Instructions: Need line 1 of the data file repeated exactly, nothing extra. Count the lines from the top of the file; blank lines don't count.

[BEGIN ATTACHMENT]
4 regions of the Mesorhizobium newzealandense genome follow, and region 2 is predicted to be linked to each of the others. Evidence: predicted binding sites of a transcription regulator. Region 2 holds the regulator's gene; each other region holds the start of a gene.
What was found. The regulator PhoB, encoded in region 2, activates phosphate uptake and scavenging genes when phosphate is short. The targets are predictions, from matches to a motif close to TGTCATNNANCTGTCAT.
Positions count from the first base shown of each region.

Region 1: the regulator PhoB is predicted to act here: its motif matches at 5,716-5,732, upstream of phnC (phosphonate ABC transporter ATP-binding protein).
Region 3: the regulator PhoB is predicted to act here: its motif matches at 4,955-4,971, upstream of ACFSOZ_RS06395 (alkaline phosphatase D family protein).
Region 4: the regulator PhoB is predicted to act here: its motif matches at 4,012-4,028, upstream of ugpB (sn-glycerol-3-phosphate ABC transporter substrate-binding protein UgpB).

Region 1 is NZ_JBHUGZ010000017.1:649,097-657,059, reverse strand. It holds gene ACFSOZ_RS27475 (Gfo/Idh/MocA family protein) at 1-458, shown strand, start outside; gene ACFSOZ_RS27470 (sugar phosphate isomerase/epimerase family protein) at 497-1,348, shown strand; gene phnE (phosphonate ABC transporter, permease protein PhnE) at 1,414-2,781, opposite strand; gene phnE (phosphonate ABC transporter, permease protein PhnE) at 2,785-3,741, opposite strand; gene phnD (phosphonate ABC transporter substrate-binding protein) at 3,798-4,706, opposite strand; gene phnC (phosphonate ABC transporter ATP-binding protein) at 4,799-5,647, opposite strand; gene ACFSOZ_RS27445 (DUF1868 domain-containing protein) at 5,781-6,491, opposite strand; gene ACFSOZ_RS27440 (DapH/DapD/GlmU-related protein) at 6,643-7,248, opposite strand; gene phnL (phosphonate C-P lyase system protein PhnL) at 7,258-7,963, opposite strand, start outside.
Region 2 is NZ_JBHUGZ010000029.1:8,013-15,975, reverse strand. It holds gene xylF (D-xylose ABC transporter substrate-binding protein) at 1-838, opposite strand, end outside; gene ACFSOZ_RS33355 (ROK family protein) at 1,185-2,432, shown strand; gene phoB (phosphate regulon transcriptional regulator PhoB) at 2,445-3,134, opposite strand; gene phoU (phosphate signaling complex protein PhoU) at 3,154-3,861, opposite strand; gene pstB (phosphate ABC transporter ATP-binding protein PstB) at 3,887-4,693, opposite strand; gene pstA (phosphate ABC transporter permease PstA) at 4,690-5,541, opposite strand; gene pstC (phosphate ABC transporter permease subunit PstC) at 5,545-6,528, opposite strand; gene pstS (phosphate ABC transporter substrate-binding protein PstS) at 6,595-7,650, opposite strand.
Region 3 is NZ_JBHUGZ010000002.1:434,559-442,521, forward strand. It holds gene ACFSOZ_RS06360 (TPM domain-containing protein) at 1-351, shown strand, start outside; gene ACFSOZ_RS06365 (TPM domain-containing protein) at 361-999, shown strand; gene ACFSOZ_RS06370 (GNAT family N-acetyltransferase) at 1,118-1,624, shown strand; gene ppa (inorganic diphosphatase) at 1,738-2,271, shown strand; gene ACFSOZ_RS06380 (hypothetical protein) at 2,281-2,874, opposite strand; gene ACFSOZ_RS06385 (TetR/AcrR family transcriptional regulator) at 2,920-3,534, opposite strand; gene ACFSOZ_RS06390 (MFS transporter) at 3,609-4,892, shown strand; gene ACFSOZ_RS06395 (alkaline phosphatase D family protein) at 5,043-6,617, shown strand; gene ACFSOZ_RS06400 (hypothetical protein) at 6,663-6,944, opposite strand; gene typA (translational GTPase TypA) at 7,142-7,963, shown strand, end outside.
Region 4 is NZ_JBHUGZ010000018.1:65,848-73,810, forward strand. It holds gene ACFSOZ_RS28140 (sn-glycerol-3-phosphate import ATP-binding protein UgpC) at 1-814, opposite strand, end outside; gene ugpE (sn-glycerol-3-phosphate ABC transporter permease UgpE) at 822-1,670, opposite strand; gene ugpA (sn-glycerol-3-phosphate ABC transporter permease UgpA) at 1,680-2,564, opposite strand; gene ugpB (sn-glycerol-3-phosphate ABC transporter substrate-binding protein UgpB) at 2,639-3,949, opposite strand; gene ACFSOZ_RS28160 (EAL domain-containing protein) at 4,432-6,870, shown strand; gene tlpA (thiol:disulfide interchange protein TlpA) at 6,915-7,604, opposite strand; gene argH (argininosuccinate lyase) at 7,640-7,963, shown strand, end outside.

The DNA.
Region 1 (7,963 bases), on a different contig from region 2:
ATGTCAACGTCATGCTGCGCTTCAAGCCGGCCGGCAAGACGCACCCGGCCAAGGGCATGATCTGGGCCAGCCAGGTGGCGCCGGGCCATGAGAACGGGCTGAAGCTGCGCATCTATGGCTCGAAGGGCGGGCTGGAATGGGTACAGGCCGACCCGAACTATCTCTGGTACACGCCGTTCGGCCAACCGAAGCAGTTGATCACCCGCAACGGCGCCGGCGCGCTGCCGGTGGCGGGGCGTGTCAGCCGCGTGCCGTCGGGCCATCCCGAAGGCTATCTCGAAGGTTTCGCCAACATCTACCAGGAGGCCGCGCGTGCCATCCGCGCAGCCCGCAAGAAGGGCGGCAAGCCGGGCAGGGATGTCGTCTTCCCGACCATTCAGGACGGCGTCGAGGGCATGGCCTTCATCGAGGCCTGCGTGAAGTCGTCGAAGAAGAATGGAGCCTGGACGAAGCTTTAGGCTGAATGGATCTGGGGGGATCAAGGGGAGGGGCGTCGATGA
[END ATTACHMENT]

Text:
4 regions of the Mesorhizobium newzealandense genome follow, and region 2 is predicted to be linked to each of the others. Evidence: predicted binding sites of a transcription regulator. Region 2 holds the regulator's gene; each other region holds the start of a gene.